80% of the persons executed in our country have been put to death in our
Southern states, and yet our region still has the highest murder rate in
our nation. This would indicate that the death penalty is not a
deterrent to murder. In addition, there is racial injustice in the
application of the death penalty in our country and in our region. An
African American offender who kills a white person is 22 times more
likely to be sentenced to death than a white offender who kills an
We must seek new, restorative approaches. We do
not suggest this is an easy process, but we must continue to find ways
to respond to crime that are consistent with the love and truth of Jesus
We ask our local church communities to reach out to
every victim of crime. We must work to assist in efforts of pastoral
counseling, support through the criminal justice process, and recovery
of loss. We further encourage exploration and development of
victim-offender mediation and reconciliation programs in our
We cannot sit quietly while executions continue. We
ask all people to join us in speaking out against the death penalty at
every opportunity and opposing it in every available forum.
Finally, we ask all people of good will to join us in
a thorough re-examination of our criminal justice system. When we
respond to the evils of crime we must do so in a manner that is
consistent with our commitment to the essential human dignity of each
person, whether they be victims of crime or offenders. We call on all
people of faith to pray, study and act in order to transform every
unjust aspect of our current criminal justice system so that it respects
the essential human dignity of each and every victim and each and every
Only when our criminal justice system reflects
the love and truth of Jesus Christ will our communities be
truly safe and just.
Bishop Robert Baker
Bishop William Friend
Bishop John Favalora Charlotte,
Bishop John Nevins
Bishop John McRaith
Rev. Sean O’Malley
Bishop Kevin Boland
Archbishop John Donoghue
Bishop Edward Kmeic
Bishop Curtis Guillory
Bishop David Fellhauer
Bishop Sam Jacobs
Bishop Norbert Dorsey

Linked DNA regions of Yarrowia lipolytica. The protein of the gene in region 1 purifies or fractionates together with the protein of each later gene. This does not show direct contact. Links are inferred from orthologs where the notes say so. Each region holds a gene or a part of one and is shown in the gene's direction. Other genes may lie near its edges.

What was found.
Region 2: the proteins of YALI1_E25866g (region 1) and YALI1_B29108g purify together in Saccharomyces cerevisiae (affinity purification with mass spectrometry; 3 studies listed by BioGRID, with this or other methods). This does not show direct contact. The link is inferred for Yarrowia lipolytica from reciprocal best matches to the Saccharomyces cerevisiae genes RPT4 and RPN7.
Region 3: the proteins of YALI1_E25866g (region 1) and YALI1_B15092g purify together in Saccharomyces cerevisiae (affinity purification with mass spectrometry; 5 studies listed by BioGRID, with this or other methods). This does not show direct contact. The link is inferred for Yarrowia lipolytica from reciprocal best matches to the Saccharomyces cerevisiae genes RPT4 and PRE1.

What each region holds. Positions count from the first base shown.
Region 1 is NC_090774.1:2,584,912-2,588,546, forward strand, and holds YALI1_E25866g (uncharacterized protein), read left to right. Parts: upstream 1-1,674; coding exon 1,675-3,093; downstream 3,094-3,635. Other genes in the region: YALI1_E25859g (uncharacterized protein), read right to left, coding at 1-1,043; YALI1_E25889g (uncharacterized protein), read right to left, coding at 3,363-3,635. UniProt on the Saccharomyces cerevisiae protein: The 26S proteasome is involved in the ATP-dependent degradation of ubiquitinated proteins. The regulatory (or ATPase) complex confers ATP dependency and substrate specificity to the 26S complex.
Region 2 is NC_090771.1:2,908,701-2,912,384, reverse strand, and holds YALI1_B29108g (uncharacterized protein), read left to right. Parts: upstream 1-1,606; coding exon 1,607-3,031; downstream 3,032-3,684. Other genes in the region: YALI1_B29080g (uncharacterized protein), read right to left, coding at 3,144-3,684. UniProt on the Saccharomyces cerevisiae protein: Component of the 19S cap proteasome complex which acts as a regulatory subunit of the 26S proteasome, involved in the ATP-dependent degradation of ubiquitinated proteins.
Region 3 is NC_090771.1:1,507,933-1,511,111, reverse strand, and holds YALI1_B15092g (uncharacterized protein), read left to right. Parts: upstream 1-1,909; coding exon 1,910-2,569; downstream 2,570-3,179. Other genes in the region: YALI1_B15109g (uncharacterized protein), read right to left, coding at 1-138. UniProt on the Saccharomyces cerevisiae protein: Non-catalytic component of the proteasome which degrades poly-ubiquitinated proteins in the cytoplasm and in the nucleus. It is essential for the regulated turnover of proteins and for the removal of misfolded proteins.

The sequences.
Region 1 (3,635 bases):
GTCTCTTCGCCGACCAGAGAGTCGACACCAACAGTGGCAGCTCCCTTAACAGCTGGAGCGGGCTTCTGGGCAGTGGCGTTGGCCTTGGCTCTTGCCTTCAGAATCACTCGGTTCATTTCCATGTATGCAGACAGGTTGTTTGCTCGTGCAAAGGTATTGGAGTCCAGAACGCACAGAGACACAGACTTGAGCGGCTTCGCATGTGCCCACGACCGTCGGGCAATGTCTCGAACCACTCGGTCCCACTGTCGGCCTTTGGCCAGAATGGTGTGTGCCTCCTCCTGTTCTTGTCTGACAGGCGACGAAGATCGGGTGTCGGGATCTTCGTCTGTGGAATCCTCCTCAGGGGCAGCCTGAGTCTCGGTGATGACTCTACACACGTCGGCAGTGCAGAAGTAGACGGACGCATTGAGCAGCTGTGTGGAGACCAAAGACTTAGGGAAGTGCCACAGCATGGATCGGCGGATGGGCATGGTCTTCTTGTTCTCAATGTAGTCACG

Bishop Joseph Fiorenza
Bishop Joseph Gossman
Bishop William Houck
Bishop Gregory Aymond
Bishop Roger Foys
Bishop Peter Sartain
Bishop Terry Steib
Rev. Robert Neiberding
Bishop Robert Lynch
St. Petersburg, FL
Bishop Victor Galeone
Bishop John Yanta
Bishop Edward Braxton
Bishop John Delaney
Fort Worth, TX
Bishop John Ricard
Bishop Alvaro Corrada
Bishop Charles Grahmann
Bishop Edmond Carmody
Corpus Christi, TX
Bishop Paul Loverde
Sentencing Project, "New Prison
Population Figures: Crisis and Opportunity," August 2002. This
analysis shows the USA leads all nations in the rate of incarceration
with 686 per 100,000. Russia is second with 644 per 100,000.
2 "U.S. Correctional population at record high,"
3 Bureau of Justice Statistics Bulletin,
PRISONERS IN 2001, Table 4, released July 2002.
4 Bureau of Justice Statistics Bulletin, PRISONERS IN 2001,
Table 6, released July 2002 reported that the states with the highest
incarceration rates were: Louisiana, Mississippi, Texas, Oklahoma,
Alabama, Georgia, South Carolina, Missouri, Delaware, and Arizona.
5 Bureau of Justice Statistics Bulletin, PRISONERS IN 2001,
page 12, released July 2002.
6 "Facts About Prisons and Prisoners," The Sentencing
7 Fox Butterfield, "Black men in jail exceed
collegians," NYT, 8-28-02.
8 Death Penalty Information Center. The South has executed 646
people, while the West has executed 59, the Midwest 86, and the